Research Hub > The Power of Mobility for Nonprofits
White Paper

The Power of Mobility for Nonprofits

Mobile solutions can help organizations do more good, more efficiently.

Mobile technology is no longer a nice thing to have for most nonprofits — it’s a must-have. Indeed, virtually every nonprofit organization has deployed mobile computing. Even at organizations that lack a centralized mobility strategy or significant investments in mobile technologies, staffers and volunteers are using smartphones and tablets to collaborate, communicate and interact with the organization. 

Studies show that more than half of web traffic now comes from mobile devices, that mobile users are online for an average of three hours per day and that more than one-third of email subscribers only read emails on their mobile devices. Given these numbers, nonprofits that don’t plan for mobility are putting themselves at a tremendous disadvantage. If, for example, 35 percent of donors are reading fundraising emails on their phones, but messages are written with 15-inch computer screens in mind, an organization might be missing out on donations and engagement from those mobile users. 

By deliberately adopting a well-considered mobility strategy, nonprofits can enhance staff productivity, improve service to clients and optimize outreach to donors. 


The percentage increase in the share of donors who gave via mobile devices from 2013 to 2016

SOURCE: The Chronicle of Philanthropy, “Share of Donors Giving by Mobile Devices Up 80% Since 2013,” March 2016

Considering Your Strategy? Think Use Cases

When crafting an overall mobility strategy, it’s important for nonprofit IT leaders to consider specific use cases and business benefits of mobile technologies. These will vary by organizational size, structure and mission, and may include the following. 

Field volunteering: Nonprofit organizations don’t exist to create the best possible offices and workplaces; their missions take employees and volunteers out into local neighborhoods and far-flung regions to solve problems in the real world. Mobile devices support community service by keeping volunteers in touch with the organization, helping them coordinate efforts on the ground and allowing them to document conditions and file reports. Mobile apps can help nonprofits track volunteer hours; check people in at large volunteering events; and recruit, schedule and engage volunteers. Tablets and mobile kiosks have helped organizations to eliminate the confusion and mess of paper signup sheets, whiteboards and Excel spreadsheets, improving accuracy of records and reducing wasted materials and staff time.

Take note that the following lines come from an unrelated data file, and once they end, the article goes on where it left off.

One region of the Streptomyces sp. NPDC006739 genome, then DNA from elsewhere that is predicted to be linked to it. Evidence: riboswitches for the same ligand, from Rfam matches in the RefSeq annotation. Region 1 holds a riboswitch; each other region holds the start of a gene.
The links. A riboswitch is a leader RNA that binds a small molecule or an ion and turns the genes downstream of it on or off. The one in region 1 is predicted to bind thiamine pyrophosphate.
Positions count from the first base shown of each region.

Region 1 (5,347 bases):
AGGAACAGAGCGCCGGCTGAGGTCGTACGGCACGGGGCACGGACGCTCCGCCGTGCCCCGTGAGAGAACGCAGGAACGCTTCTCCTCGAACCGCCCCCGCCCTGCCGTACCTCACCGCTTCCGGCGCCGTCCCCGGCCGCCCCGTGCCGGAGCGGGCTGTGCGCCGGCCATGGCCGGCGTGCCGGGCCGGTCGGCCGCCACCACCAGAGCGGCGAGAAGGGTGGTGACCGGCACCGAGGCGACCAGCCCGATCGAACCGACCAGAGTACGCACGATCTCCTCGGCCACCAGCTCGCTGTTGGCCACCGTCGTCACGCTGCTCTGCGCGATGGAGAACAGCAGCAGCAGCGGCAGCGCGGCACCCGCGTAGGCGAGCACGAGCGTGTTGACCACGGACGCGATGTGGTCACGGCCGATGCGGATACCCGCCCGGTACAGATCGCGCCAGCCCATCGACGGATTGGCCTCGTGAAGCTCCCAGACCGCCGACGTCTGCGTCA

Staff mobility and productivity: A number of nonprofits allow employees to work remotely, which can cut costs, improve job satisfaction and support sustainability goals. According to the “2017 State of Telecommuting in the U.S. Employee Workforce” report from Global Workplace Analytics, telecommuting has grown by 115 percent over the past decade, with employers saving more than $11,000 per half-time telecommuter each year. Still, only 7 percent of employers make telecommuting an option for most employees, and nonprofits lag behind for-profit businesses in this area. Mobile technologies can also increase productivity for office-based staff, allowing them to stay in touch and continue to work while they’re on the road. 

Disaster response: For organizations performing work in areas hit by natural disasters, mobility keeps people connected and supports ground operations. While mobile networks are sometimes knocked out by severe storms and earthquakes, cellular service is often among the first utilities to be restored in the aftermath of a disaster, giving nonprofits the ability to communicate with people outside the disaster zone and coordinate relief efforts. After a disaster, mobile devices may be the only means by which affected residents can get online; therefore, it is important for nonprofits serving these populations to ensure online resources are mobile-friendly. 

Mobile fundraising: While nonprofits are continuously looking for new and better ways to prompt donors to open their checkbooks, people are changing the way they give (and younger donors may not even have a checkbook). According to The Chronicle of Philanthropy, the share of donors who give via their mobile devices grew by 80 percent between 2013 and 2016. Nonprofit organizations that don’t provide people with opportunities to make donations using their mobile devices (by texting donations, for example) are missing out on  increased donations and even new donors. Mobile point-of-sale solutions can also help nonprofits to raise money at events where a large number of existing and prospective donors are gathered. Rather than asking people to pledge donations, which can be time-consuming and cumbersome to collect at a later date, nonprofits can ask donors to simply swipe their credit cards on an mPOS-enabled device. With the right apps and data management practices, nonprofits can also use these interactions as an opportunity to collect or confirm information such as email addresses, mailing addresses and phone numbers.

Learn more about how mobile solutions can help nonprofits by downloading the white paper "Using Technology for Good."